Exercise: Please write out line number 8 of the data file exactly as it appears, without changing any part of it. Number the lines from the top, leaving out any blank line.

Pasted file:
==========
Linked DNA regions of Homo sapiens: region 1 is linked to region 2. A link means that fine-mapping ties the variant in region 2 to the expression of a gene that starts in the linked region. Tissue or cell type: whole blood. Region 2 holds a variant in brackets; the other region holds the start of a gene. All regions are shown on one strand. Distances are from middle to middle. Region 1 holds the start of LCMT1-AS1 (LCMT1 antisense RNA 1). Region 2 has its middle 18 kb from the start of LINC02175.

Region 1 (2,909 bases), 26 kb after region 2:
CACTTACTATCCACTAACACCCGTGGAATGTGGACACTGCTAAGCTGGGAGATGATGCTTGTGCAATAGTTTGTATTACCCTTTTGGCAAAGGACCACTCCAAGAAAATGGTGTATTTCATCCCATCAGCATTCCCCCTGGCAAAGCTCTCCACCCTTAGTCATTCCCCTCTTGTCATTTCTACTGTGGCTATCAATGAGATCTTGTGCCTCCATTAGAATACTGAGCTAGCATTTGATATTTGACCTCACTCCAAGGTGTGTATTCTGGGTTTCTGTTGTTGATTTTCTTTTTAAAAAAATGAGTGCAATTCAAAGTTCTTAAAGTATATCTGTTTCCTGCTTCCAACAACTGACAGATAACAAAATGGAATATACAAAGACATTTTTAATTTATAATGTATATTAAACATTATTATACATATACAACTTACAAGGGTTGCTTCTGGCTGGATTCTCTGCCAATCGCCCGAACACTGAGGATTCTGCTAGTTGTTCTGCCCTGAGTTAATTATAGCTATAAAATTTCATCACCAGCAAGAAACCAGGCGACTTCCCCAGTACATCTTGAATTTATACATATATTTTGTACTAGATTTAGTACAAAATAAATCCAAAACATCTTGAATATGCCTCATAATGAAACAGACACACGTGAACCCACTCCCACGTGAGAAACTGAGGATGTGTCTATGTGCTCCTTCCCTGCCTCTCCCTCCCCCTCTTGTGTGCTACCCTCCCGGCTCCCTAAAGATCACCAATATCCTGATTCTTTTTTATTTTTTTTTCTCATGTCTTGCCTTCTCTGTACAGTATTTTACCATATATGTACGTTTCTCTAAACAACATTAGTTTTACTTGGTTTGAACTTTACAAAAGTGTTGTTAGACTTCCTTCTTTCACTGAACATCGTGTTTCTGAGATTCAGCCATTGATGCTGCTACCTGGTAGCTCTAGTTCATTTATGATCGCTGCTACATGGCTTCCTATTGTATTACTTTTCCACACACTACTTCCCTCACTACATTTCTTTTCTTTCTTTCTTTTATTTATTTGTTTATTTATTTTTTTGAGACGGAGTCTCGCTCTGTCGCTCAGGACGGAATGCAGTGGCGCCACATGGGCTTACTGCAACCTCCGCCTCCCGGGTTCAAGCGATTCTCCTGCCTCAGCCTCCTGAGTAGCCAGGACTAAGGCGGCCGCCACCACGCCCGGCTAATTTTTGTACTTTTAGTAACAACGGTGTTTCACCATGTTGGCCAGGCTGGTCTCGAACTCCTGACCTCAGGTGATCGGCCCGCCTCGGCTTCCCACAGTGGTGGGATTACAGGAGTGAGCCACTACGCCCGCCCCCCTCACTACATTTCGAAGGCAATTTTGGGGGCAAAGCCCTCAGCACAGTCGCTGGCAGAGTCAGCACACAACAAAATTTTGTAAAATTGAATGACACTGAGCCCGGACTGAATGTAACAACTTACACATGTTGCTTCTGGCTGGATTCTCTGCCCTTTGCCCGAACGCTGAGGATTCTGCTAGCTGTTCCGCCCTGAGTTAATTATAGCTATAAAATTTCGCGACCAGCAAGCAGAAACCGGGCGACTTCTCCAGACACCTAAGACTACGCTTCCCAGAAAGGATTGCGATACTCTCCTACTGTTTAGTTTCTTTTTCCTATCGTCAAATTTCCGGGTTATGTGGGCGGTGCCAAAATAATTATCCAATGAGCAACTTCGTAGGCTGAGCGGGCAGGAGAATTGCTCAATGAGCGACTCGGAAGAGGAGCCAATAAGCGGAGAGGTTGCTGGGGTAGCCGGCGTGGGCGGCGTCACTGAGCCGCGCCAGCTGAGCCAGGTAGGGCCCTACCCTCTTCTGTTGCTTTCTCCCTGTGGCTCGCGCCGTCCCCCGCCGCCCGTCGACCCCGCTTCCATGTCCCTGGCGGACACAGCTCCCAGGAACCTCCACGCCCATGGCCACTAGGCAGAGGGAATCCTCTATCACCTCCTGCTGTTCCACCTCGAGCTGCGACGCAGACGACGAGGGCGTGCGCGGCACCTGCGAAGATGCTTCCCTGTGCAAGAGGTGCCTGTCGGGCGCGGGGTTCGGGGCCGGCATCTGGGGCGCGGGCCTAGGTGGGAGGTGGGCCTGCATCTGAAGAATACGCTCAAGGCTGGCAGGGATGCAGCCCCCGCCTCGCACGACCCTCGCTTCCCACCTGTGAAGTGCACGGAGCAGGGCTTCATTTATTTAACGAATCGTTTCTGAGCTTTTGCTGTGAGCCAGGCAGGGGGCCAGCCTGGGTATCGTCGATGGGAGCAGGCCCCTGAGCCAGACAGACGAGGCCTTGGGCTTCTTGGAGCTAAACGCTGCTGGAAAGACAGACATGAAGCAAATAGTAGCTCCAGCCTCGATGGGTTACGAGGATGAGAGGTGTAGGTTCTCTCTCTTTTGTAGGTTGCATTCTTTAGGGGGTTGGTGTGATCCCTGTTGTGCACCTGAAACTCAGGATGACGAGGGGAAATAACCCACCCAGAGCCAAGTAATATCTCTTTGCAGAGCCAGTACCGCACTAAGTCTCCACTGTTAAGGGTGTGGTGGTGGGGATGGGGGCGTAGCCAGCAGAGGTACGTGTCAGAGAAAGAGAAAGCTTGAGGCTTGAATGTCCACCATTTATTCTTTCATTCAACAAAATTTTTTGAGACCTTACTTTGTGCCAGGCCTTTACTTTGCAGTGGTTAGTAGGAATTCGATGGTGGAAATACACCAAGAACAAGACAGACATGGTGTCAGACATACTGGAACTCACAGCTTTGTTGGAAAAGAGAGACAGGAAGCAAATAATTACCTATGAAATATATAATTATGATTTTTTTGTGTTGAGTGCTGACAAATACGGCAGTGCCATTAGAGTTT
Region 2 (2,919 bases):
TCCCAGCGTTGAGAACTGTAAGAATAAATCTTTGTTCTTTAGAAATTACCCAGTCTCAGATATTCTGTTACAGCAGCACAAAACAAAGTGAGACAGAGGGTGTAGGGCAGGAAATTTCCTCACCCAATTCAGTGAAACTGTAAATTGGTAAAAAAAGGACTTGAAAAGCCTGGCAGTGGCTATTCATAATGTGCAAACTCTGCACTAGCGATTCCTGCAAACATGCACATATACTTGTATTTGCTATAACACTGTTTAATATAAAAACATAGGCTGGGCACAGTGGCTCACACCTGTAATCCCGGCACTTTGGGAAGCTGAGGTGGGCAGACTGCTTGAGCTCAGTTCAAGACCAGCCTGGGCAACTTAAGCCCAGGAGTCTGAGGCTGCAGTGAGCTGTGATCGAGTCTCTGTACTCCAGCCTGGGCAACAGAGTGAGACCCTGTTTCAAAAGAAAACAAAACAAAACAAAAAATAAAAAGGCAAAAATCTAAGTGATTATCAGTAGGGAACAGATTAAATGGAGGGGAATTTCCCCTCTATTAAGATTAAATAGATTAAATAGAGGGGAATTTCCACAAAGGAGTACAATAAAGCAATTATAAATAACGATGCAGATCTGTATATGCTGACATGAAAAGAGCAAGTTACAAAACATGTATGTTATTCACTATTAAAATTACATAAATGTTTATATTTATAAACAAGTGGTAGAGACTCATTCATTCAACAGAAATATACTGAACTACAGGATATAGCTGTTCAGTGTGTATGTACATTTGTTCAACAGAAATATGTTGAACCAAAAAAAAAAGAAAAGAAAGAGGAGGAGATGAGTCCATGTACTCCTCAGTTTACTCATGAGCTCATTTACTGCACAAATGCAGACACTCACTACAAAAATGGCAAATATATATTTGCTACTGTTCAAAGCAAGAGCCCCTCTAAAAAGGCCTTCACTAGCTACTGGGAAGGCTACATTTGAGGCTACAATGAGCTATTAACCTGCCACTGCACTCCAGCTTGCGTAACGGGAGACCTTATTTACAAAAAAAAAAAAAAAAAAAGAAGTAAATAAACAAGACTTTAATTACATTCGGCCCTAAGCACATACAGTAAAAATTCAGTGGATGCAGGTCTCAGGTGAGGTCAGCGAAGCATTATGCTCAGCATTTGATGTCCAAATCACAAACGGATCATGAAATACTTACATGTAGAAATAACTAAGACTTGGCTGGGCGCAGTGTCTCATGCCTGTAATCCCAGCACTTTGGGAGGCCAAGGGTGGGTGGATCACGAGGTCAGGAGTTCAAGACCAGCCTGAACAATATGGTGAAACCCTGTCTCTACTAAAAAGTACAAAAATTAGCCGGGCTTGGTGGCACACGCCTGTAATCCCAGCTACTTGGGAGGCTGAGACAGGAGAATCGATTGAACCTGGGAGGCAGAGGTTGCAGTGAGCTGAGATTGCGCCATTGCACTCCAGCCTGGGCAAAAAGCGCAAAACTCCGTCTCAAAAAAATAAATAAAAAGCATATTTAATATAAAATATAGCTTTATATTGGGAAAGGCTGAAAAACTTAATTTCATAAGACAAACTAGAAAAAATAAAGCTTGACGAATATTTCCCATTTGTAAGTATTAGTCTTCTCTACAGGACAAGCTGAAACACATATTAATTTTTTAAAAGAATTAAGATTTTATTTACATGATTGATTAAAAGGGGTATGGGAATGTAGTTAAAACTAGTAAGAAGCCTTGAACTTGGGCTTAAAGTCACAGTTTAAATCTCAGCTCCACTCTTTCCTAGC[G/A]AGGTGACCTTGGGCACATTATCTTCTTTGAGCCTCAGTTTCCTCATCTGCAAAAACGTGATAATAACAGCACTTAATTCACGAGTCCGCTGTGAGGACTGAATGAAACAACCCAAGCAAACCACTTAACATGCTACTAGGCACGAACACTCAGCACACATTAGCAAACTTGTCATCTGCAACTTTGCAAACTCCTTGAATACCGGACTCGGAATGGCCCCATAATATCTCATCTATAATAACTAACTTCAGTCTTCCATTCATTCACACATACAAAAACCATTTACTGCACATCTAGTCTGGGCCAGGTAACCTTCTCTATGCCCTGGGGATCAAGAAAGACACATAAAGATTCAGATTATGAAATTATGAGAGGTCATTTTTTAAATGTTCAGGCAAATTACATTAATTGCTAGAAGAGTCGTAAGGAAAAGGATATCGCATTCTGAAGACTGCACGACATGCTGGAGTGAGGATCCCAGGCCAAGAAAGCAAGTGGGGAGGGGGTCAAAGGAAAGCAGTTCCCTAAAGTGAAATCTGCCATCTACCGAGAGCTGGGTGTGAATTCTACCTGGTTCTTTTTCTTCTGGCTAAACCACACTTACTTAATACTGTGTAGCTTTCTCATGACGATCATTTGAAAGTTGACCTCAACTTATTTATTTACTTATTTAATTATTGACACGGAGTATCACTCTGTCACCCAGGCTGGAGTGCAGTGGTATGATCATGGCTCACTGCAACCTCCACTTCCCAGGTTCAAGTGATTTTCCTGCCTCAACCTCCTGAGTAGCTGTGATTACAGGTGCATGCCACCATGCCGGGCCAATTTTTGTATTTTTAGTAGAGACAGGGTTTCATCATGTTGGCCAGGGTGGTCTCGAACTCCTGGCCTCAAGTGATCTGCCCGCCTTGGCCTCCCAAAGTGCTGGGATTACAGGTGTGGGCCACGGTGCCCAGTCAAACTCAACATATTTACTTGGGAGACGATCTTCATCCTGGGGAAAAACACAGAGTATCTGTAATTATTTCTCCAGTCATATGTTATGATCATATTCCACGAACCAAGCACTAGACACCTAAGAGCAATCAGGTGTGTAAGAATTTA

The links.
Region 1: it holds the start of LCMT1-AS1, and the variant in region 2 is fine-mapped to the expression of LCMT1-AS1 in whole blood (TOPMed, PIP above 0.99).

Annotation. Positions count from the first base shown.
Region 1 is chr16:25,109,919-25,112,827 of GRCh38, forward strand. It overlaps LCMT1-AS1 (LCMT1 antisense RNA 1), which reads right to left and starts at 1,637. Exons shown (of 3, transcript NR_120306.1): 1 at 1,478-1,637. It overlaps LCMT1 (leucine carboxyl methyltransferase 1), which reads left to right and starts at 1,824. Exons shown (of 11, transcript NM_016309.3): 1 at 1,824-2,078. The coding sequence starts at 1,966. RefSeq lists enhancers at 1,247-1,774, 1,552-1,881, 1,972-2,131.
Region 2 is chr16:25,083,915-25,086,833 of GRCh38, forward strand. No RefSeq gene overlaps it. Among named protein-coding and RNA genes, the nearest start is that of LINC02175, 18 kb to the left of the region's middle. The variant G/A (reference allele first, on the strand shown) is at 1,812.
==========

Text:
Annotation. Positions count from the first base shown.